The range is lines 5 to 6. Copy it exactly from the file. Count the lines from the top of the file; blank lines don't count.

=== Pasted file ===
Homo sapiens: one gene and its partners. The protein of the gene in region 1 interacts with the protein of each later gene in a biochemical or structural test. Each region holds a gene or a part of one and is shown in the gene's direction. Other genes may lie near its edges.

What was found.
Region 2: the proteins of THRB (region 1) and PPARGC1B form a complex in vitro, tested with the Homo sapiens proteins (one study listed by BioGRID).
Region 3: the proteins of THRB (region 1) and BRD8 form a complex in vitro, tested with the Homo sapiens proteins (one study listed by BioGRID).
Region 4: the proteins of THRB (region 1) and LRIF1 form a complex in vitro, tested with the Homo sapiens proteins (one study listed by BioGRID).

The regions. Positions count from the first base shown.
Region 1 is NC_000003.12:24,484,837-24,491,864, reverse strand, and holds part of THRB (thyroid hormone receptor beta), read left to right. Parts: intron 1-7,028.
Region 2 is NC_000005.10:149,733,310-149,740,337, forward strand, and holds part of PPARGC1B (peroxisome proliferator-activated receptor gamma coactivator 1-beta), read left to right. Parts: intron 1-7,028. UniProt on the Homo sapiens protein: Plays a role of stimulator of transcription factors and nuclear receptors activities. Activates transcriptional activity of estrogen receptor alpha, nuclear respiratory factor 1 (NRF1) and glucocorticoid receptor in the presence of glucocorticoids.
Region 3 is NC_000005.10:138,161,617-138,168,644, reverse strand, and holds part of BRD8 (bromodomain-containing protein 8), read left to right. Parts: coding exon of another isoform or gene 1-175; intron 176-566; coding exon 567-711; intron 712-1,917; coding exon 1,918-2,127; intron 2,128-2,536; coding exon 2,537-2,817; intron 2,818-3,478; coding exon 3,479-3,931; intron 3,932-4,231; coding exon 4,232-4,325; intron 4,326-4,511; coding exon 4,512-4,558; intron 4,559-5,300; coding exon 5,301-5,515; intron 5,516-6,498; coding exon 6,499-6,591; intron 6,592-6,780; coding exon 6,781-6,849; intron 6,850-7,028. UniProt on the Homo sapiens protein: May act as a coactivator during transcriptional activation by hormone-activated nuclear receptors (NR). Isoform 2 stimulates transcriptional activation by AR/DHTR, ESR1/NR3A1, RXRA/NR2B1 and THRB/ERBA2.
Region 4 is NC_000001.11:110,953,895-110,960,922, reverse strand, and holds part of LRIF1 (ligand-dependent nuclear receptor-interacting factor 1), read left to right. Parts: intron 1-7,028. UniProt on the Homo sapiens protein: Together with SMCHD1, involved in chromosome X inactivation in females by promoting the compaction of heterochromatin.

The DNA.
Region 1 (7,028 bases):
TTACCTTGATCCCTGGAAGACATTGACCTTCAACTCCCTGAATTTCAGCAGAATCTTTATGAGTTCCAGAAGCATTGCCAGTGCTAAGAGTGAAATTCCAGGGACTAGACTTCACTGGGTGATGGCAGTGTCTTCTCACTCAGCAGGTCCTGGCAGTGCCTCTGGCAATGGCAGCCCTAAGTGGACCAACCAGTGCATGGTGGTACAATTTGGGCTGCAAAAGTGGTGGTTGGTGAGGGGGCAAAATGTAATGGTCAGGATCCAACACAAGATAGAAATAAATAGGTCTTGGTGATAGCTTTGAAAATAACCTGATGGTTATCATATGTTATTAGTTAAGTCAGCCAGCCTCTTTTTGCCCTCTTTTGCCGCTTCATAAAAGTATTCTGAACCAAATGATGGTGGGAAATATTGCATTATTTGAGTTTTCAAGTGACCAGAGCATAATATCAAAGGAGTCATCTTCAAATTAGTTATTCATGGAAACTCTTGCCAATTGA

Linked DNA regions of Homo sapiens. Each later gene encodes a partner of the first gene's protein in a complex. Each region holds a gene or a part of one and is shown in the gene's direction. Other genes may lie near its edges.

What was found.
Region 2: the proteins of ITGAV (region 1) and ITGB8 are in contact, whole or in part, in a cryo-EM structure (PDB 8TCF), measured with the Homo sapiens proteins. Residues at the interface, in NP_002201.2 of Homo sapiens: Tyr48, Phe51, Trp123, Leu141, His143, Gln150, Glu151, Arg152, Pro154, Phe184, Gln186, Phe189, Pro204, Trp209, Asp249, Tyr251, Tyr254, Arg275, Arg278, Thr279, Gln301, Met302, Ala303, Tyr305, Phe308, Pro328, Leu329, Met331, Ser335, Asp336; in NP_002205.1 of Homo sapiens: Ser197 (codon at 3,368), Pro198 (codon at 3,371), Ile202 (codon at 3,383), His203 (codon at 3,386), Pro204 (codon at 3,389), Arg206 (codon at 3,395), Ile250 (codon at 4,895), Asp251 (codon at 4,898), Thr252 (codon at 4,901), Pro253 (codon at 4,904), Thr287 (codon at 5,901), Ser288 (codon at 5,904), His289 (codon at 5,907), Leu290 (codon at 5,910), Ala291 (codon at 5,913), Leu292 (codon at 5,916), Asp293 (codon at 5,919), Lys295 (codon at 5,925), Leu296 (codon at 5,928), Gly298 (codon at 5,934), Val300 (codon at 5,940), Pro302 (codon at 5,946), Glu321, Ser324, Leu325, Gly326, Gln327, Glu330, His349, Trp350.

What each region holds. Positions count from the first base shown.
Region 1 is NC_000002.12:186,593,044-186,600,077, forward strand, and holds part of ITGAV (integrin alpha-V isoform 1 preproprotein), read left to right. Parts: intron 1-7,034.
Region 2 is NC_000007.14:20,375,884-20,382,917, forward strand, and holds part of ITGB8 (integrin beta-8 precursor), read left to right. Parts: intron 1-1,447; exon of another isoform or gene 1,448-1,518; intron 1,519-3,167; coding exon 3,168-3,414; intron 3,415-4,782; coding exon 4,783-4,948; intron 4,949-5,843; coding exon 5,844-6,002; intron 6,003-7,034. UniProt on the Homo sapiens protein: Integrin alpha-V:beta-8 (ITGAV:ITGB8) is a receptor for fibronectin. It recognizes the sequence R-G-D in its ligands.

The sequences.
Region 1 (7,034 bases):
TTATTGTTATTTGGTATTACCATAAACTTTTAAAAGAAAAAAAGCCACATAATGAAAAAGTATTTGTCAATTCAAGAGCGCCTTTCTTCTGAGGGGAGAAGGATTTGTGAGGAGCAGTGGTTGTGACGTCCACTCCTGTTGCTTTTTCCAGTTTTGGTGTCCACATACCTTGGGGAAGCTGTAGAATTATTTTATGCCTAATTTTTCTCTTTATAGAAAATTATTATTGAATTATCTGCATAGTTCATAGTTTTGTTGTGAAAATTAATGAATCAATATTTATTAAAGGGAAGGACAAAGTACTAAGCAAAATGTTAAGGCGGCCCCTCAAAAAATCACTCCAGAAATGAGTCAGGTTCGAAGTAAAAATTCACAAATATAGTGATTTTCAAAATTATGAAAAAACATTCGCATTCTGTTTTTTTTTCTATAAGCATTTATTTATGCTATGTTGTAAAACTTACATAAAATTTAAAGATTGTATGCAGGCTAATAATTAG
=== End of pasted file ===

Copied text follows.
Region 4: the proteins of THRB (region 1) and LRIF1 form a complex in vitro, tested with the Homo sapiens proteins (one study listed by BioGRID).

The regions. Positions count from the first base shown.